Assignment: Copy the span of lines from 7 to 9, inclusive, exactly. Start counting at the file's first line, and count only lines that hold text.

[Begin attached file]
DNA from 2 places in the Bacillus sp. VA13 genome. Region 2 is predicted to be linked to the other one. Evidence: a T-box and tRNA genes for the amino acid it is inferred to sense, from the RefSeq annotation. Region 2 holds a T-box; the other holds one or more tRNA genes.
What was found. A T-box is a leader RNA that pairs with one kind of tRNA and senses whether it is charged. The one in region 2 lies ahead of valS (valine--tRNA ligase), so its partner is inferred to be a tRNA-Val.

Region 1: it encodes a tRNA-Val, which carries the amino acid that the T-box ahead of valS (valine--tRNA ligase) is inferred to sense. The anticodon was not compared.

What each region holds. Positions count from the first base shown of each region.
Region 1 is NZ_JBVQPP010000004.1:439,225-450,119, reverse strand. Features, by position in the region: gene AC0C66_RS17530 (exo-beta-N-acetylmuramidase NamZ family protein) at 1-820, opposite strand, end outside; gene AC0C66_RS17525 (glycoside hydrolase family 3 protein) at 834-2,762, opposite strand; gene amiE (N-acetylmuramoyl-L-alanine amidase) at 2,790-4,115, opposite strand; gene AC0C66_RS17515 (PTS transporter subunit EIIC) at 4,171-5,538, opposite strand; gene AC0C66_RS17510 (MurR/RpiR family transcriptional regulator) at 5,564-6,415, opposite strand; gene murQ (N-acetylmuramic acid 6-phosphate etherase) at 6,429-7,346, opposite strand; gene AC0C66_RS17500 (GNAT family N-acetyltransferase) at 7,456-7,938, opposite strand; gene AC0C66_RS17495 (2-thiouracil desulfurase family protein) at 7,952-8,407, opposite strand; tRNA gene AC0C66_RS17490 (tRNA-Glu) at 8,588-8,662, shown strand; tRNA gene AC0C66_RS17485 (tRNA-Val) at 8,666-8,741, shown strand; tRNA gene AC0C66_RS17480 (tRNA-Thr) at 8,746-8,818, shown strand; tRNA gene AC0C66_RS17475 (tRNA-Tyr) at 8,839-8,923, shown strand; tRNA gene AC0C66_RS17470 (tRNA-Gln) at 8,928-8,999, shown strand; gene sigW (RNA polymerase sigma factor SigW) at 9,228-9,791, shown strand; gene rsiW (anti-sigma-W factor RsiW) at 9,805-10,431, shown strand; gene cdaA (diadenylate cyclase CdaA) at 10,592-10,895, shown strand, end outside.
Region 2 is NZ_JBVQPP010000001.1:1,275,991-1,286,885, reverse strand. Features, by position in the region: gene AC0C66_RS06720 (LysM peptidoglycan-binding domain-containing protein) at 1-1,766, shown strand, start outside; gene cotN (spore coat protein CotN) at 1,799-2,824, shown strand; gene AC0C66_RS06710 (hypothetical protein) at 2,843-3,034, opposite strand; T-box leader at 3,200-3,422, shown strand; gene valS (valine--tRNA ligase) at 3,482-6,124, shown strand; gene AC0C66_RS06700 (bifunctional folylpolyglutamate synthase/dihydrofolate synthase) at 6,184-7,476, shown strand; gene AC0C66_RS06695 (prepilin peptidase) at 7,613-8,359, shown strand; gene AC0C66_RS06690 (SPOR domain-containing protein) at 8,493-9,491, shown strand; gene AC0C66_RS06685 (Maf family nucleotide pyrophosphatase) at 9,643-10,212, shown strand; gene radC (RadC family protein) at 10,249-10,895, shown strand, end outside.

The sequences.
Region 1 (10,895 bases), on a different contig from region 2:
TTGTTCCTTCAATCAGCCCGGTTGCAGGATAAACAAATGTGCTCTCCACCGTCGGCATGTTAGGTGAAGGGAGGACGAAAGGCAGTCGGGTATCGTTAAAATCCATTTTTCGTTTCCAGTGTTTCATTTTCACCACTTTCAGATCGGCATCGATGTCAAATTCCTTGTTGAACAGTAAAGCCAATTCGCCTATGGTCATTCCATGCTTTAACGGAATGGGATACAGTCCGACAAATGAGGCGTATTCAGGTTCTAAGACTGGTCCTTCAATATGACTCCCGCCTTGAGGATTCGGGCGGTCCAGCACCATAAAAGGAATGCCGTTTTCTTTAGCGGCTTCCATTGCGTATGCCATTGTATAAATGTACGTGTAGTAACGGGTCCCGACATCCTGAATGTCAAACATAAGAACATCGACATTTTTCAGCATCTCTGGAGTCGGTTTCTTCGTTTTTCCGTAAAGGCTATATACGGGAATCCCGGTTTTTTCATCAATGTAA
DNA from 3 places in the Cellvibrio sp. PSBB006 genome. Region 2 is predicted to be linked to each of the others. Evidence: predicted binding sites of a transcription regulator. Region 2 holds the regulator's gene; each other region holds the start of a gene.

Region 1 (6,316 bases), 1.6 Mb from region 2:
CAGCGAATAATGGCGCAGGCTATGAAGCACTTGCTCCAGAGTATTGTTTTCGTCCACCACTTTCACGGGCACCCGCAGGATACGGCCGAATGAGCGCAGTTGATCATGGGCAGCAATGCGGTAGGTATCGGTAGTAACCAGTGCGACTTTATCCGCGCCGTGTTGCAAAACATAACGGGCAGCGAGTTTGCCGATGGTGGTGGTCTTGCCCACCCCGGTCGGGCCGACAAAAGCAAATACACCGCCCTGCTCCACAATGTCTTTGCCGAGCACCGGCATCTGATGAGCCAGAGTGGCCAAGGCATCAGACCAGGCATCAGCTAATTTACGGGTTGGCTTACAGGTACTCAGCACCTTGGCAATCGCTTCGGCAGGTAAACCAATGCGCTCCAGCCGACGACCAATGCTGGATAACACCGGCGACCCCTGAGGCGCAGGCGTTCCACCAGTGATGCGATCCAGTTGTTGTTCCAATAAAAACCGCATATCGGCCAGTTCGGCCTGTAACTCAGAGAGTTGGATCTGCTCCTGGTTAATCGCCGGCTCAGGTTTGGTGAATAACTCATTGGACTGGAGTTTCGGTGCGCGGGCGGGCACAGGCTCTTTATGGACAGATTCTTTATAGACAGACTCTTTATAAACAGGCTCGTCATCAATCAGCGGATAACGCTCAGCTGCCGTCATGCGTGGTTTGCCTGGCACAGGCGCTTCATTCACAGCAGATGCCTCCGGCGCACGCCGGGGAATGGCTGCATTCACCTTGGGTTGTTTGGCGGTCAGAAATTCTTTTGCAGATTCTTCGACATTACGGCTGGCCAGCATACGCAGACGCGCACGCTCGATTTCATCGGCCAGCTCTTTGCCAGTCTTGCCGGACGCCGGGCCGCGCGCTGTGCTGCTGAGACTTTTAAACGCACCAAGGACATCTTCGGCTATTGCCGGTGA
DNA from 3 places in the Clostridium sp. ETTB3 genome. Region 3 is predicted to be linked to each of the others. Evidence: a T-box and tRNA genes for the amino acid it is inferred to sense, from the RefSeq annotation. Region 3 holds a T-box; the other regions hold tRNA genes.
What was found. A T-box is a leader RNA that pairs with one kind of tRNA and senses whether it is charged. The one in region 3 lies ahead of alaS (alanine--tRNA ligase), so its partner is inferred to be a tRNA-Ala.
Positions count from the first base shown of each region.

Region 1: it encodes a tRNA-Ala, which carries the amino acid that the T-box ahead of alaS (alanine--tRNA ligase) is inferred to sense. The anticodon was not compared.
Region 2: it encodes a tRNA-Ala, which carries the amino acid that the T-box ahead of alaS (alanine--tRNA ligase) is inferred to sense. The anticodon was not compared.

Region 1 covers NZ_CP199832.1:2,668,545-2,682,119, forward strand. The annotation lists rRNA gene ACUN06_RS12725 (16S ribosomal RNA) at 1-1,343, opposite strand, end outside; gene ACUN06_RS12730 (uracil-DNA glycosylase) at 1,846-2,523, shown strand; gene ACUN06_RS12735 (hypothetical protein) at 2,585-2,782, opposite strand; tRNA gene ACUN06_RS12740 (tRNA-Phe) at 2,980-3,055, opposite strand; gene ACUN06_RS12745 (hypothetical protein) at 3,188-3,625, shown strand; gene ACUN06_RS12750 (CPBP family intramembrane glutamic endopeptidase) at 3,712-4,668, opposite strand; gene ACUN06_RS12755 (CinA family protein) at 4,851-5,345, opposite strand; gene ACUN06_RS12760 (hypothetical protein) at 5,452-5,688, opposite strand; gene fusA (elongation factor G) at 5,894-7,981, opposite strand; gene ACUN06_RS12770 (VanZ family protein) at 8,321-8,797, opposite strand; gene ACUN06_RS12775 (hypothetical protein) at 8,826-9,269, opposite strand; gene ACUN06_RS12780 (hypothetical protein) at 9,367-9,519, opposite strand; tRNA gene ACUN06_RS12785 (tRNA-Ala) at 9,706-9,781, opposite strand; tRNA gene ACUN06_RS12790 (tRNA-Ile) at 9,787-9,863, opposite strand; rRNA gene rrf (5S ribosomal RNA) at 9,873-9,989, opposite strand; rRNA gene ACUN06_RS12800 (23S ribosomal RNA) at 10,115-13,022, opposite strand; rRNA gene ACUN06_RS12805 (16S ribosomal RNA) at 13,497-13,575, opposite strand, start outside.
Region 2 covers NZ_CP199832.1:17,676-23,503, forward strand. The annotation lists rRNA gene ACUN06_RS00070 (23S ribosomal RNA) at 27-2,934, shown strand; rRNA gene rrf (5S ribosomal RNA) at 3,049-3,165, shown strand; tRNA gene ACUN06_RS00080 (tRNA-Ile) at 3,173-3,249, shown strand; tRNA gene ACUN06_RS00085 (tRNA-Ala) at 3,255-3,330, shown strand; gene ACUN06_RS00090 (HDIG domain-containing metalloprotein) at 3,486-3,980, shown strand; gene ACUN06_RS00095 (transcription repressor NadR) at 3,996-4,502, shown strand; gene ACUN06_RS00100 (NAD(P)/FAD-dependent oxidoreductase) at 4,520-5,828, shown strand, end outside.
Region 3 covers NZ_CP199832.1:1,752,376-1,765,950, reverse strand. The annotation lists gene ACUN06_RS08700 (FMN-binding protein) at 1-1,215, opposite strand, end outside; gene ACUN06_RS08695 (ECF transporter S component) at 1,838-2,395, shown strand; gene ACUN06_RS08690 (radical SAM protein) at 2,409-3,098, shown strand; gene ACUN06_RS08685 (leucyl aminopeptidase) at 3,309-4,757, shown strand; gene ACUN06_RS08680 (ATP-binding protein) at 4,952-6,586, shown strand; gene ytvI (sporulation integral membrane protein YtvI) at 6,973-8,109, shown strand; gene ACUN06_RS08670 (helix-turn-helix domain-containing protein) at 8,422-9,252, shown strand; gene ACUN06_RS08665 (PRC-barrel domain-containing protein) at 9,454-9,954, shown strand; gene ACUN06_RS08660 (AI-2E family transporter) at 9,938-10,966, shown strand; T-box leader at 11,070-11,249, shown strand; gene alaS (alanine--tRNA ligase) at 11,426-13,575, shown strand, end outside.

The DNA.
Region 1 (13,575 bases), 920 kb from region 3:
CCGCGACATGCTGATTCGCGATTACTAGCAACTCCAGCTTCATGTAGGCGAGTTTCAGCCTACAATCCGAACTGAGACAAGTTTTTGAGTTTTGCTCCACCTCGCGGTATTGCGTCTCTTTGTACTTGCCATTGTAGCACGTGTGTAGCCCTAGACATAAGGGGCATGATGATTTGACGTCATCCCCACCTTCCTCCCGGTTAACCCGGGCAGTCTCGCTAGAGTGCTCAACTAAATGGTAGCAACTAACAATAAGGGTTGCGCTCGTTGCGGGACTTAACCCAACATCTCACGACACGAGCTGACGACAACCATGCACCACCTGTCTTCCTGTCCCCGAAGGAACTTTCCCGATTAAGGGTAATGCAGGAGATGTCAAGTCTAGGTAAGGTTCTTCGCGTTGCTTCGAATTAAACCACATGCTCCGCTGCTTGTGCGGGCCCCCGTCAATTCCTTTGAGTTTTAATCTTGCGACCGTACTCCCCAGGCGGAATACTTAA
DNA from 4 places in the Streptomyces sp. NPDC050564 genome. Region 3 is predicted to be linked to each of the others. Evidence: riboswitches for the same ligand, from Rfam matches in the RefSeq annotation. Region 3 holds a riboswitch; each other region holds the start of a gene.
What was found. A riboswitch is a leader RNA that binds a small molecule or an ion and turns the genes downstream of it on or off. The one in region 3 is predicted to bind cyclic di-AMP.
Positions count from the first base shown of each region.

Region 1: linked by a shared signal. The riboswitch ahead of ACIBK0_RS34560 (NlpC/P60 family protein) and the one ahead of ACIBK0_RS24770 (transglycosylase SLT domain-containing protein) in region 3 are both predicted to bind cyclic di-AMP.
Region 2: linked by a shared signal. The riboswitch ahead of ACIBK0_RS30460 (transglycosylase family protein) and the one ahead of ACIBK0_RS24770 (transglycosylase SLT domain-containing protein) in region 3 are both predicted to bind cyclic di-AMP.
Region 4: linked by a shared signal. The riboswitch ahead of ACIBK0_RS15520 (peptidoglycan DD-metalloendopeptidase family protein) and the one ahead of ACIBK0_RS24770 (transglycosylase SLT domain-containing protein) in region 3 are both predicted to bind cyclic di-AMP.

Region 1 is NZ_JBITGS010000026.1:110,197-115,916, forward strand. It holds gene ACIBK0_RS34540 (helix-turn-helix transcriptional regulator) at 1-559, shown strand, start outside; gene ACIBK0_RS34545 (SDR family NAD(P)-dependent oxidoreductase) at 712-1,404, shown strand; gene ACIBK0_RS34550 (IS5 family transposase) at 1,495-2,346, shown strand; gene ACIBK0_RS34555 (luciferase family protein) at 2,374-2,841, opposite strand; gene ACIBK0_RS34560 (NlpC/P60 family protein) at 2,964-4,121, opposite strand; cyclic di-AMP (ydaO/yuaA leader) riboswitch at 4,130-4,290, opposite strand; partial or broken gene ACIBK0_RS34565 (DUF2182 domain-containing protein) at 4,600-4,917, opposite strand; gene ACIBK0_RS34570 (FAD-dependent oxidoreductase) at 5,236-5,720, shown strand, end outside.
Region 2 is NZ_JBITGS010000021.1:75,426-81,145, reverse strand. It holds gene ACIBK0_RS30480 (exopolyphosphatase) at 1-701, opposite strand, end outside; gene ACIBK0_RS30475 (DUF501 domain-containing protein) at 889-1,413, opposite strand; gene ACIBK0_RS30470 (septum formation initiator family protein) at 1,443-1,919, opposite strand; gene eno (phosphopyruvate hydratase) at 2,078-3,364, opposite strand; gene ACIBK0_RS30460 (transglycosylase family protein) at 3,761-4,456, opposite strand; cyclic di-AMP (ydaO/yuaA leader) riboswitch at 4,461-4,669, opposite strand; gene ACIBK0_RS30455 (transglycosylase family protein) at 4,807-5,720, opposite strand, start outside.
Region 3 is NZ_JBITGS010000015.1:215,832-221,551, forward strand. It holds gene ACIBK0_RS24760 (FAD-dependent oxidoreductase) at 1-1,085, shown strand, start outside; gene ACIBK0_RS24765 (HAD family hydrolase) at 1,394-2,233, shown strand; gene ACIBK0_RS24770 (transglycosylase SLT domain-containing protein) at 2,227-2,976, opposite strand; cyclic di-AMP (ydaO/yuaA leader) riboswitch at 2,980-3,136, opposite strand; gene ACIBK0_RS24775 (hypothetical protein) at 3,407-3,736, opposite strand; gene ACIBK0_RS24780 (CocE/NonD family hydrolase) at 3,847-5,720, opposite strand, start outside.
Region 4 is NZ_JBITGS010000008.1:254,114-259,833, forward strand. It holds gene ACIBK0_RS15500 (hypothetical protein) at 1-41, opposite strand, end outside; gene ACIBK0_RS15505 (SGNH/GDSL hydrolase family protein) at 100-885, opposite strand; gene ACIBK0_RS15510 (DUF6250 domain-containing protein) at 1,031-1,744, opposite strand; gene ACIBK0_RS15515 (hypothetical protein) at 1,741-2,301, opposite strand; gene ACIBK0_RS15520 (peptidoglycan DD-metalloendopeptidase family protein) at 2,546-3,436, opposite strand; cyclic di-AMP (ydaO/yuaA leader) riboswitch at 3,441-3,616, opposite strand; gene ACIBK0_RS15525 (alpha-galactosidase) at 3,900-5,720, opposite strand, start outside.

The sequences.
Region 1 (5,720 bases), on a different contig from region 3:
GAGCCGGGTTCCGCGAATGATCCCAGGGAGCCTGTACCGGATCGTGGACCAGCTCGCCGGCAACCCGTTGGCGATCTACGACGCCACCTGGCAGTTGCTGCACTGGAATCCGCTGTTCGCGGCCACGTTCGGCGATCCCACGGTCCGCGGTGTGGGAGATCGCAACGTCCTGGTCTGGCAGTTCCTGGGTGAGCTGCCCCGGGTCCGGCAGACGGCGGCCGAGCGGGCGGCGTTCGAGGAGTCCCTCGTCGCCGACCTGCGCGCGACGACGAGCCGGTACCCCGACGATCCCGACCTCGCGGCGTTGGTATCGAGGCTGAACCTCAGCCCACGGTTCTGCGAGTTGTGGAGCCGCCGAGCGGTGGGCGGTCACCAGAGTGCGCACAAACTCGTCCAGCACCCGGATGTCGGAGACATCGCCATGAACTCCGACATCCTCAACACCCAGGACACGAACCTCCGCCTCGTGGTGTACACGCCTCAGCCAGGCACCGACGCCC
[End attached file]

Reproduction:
The sequences.
Region 1 (10,895 bases), on a different contig from region 2:
TTGTTCCTTCAATCAGCCCGGTTGCAGGATAAACAAATGTGCTCTCCACCGTCGGCATGTTAGGTGAAGGGAGGACGAAAGGCAGTCGGGTATCGTTAAAATCCATTTTTCGTTTCCAGTGTTTCATTTTCACCACTTTCAGATCGGCATCGATGTCAAATTCCTTGTTGAACAGTAAAGCCAATTCGCCTATGGTCATTCCATGCTTTAACGGAATGGGATACAGTCCGACAAATGAGGCGTATTCAGGTTCTAAGACTGGTCCTTCAATATGACTCCCGCCTTGAGGATTCGGGCGGTCCAGCACCATAAAAGGAATGCCGTTTTCTTTAGCGGCTTCCATTGCGTATGCCATTGTATAAATGTACGTGTAGTAACGGGTCCCGACATCCTGAATGTCAAACATAAGAACATCGACATTTTTCAGCATCTCTGGAGTCGGTTTCTTCGTTTTTCCGTAAAGGCTATATACGGGAATCCCGGTTTTTTCATCAATGTAA